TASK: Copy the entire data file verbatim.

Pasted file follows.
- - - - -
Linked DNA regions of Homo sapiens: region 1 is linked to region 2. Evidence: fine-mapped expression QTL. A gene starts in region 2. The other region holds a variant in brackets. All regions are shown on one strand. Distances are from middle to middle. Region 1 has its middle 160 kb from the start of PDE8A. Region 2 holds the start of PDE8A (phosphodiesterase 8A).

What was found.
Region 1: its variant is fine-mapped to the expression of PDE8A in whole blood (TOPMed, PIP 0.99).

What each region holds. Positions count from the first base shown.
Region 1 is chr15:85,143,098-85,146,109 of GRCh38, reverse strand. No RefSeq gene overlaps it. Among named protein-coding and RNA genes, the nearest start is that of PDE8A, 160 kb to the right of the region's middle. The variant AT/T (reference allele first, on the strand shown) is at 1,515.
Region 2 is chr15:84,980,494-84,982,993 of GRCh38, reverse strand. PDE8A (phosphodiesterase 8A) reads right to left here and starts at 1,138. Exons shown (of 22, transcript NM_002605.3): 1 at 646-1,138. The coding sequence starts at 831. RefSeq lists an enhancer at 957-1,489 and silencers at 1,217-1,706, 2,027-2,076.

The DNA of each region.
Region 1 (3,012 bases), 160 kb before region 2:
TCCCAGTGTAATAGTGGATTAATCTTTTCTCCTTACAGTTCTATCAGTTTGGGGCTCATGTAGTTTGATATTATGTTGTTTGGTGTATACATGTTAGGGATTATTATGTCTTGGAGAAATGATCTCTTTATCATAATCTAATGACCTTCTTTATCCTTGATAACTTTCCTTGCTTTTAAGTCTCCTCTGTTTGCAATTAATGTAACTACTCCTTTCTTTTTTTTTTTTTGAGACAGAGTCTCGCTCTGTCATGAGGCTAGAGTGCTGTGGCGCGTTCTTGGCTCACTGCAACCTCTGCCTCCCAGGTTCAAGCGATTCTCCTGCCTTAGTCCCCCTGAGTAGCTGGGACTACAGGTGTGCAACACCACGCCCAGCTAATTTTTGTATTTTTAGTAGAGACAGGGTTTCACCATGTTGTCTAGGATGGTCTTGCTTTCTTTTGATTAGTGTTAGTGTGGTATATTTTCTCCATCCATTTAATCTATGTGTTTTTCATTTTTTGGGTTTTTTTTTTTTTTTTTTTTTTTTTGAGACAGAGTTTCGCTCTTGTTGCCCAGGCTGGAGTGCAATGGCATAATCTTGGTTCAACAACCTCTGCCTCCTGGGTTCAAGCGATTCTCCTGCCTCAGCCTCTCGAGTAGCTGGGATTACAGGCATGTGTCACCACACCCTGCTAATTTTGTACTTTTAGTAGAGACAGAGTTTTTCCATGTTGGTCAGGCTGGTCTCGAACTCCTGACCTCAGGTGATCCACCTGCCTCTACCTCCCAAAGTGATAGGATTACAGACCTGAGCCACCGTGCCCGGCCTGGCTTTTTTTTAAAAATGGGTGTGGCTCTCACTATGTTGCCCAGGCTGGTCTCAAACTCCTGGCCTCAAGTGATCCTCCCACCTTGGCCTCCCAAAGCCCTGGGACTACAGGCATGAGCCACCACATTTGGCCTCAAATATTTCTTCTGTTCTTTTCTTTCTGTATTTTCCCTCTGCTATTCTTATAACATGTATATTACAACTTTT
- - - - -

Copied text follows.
Linked DNA regions of Homo sapiens: region 1 is linked to region 2. Evidence: fine-mapped expression QTL. A gene starts in region 2. The other region holds a variant in brackets. All regions are shown on one strand. Distances are from middle to middle. Region 1 has its middle 160 kb from the start of PDE8A. Region 2 holds the start of PDE8A (phosphodiesterase 8A).

What was found.
Region 1: its variant is fine-mapped to the expression of PDE8A in whole blood (TOPMed, PIP 0.99).

What each region holds. Positions count from the first base shown.
Region 1 is chr15:85,143,098-85,146,109 of GRCh38, reverse strand. No RefSeq gene overlaps it. Among named protein-coding and RNA genes, the nearest start is that of PDE8A, 160 kb to the right of the region's middle. The variant AT/T (reference allele first, on the strand shown) is at 1,515.
Region 2 is chr15:84,980,494-84,982,993 of GRCh38, reverse strand. PDE8A (phosphodiesterase 8A) reads right to left here and starts at 1,138. Exons shown (of 22, transcript NM_002605.3): 1 at 646-1,138. The coding sequence starts at 831. RefSeq lists an enhancer at 957-1,489 and silencers at 1,217-1,706, 2,027-2,076.

The DNA of each region.
Region 1 (3,012 bases), 160 kb before region 2:
TCCCAGTGTAATAGTGGATTAATCTTTTCTCCTTACAGTTCTATCAGTTTGGGGCTCATGTAGTTTGATATTATGTTGTTTGGTGTATACATGTTAGGGATTATTATGTCTTGGAGAAATGATCTCTTTATCATAATCTAATGACCTTCTTTATCCTTGATAACTTTCCTTGCTTTTAAGTCTCCTCTGTTTGCAATTAATGTAACTACTCCTTTCTTTTTTTTTTTTTGAGACAGAGTCTCGCTCTGTCATGAGGCTAGAGTGCTGTGGCGCGTTCTTGGCTCACTGCAACCTCTGCCTCCCAGGTTCAAGCGATTCTCCTGCCTTAGTCCCCCTGAGTAGCTGGGACTACAGGTGTGCAACACCACGCCCAGCTAATTTTTGTATTTTTAGTAGAGACAGGGTTTCACCATGTTGTCTAGGATGGTCTTGCTTTCTTTTGATTAGTGTTAGTGTGGTATATTTTCTCCATCCATTTAATCTATGTGTTTTTCATTTTTTGGGTTTTTTTTTTTTTTTTTTTTTTTTTGAGACAGAGTTTCGCTCTTGTTGCCCAGGCTGGAGTGCAATGGCATAATCTTGGTTCAACAACCTCTGCCTCCTGGGTTCAAGCGATTCTCCTGCCTCAGCCTCTCGAGTAGCTGGGATTACAGGCATGTGTCACCACACCCTGCTAATTTTGTACTTTTAGTAGAGACAGAGTTTTTCCATGTTGGTCAGGCTGGTCTCGAACTCCTGACCTCAGGTGATCCACCTGCCTCTACCTCCCAAAGTGATAGGATTACAGACCTGAGCCACCGTGCCCGGCCTGGCTTTTTTTTAAAAATGGGTGTGGCTCTCACTATGTTGCCCAGGCTGGTCTCAAACTCCTGGCCTCAAGTGATCCTCCCACCTTGGCCTCCCAAAGCCCTGGGACTACAGGCATGAGCCACCACATTTGGCCTCAAATATTTCTTCTGTTCTTTTCTTTCTGTATTTTCCCTCTGCTATTCTTATAACATGTATATTACAACTTTT